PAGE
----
This beautiful but historical place was interesting in my eyes. Rhonda have shown us very interesting educational locations. I was looking at a cruise in the New Zealand location. Everything looks good except the total price between the cruise and flight. Maybe some day we can do it but for now, the Caribbean cruise is about all that I can afford. See ya my friend.
One of the cool things about cruising is they sometimes take you to places you might never have discovered. As for flights, you can set up flight alerts with tools like the Skyscanner App and they will let you know when there are deals.
A beautiful and unique spot. Thanks for sharing this spot with us.
I love finding little treasures like this with so many unique features, like the planned flooding.
L. Diane Wolfe
What a beautiful and quaint place. I love small towns by the sea.
The town is very cute. I wish I had more time to see the beaches there.
Handmade Jewelry Haven
I could definitely spend a week there! It looks beautiful!
Thank you for sharing your experience there!
Yes, I could spend a week there too. One day was not enough.
What an interesting place quite quaint too love the churches 🙂
Have a quainttastic week Rhonda ➡
Yes, the churches were one of the highlights.
Sounds like a fun place to explore. I can see why they would want to keep it secret though.
I’d love to be on one of those boats. I’ve got boating in the blood.
Great shots as always.
Have a fabulous day, Rhonda. ♥
Yes, I can see why they don’t want it overrun with tourists, and I can image you on one of those boats.
What a beautiful coastal town to visit! I love how vibrant everything is. Sign me up!
Yes, it was the vibrancy that first caught my eyes. Especially the colourful boats.
Hi Rhonda – looks a delightful place to visit … gorgeous streets, harbour and houses … such interesting history – I suppose they could have copied the idea from the Romans … lovely photos – cheers Hilary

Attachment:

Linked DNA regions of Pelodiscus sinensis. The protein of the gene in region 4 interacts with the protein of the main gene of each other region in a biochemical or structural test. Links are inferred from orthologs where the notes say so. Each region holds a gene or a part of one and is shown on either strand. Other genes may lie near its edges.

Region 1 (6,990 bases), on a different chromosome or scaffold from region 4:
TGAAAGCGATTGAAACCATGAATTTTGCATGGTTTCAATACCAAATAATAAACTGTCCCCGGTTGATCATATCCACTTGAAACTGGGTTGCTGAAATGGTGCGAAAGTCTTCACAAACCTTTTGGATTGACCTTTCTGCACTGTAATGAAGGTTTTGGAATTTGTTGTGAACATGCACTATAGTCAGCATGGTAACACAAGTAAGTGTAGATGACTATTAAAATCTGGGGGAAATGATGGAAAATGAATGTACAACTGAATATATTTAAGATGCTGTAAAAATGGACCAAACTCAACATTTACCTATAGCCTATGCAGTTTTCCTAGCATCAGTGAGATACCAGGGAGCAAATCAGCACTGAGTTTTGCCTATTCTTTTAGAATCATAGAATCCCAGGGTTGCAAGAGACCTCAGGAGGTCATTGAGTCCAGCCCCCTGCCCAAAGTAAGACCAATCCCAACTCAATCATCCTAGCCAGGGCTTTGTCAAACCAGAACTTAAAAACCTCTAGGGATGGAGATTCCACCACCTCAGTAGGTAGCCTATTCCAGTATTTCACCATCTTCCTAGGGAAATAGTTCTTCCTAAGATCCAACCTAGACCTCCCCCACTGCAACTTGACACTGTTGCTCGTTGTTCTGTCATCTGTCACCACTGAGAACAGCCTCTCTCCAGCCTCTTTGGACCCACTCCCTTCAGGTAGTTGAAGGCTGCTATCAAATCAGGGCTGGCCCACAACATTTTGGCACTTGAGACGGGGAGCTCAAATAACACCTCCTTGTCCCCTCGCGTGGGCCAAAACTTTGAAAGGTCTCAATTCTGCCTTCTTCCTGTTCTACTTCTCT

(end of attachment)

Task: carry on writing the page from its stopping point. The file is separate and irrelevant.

Hmmm, I wonder if they did get the ideas from the Romans. Good thought.
I really hope to go to Brazil one day! Great post – I love the historical sites, and walking tours are great for them. Budget friendly and so informative. I was recently in Athens and we also used walking tours to discover the city.
I really hope to get back to Brazil someday soon. I loved it.
Alex J. Cavanaugh
It looks very inviting. Interesting they let the streets flood once a month. At least they are prepared for it.
Can you imagine a horse in your house?
LOL – there is no way I would have a horse in my house.
Great photos of a place I’d never heard of. Perhaps some day I will explore the area.
Honestly, I had never heard of it either, before I saw it on the cruise itinerary.
Ryan K Biddulph
The fact that it was built below sea level is so neat Rhonda. Clever, although even though I knew few swim in the sea anyway, I figure it would be a poor idea considering run off. What a nice little tropical paradise.
Good point, although its not really used for sewage these days (let’s hope not anyway), but it does keep the streets clean, and leaves little crabs all over the place.
Great place to be.Rustic but beautiful buildings.
Going to Brazil is a dream of mine. You captured the beautiful so well with your photography.
I also hope to get into the interior someday and explore the amazon.
This looks like a super cool place to visit. I’m researching places to visit in 2019 now so this one is being put on my list
There are several lovely spots in Brazil, all along the coast there. We went from Buzios to Itajai.
Love your pictures and your information on Paraty!
It’s a beautiful place, making photo taking easier.
Looks like you had a fabulous time on the trip. I loved the photos of the historical area, it looks like a great place to learn about the history and culture.
Yes, the historical district was fascinating, especially with a guide to give us some of the interesting backgrounds.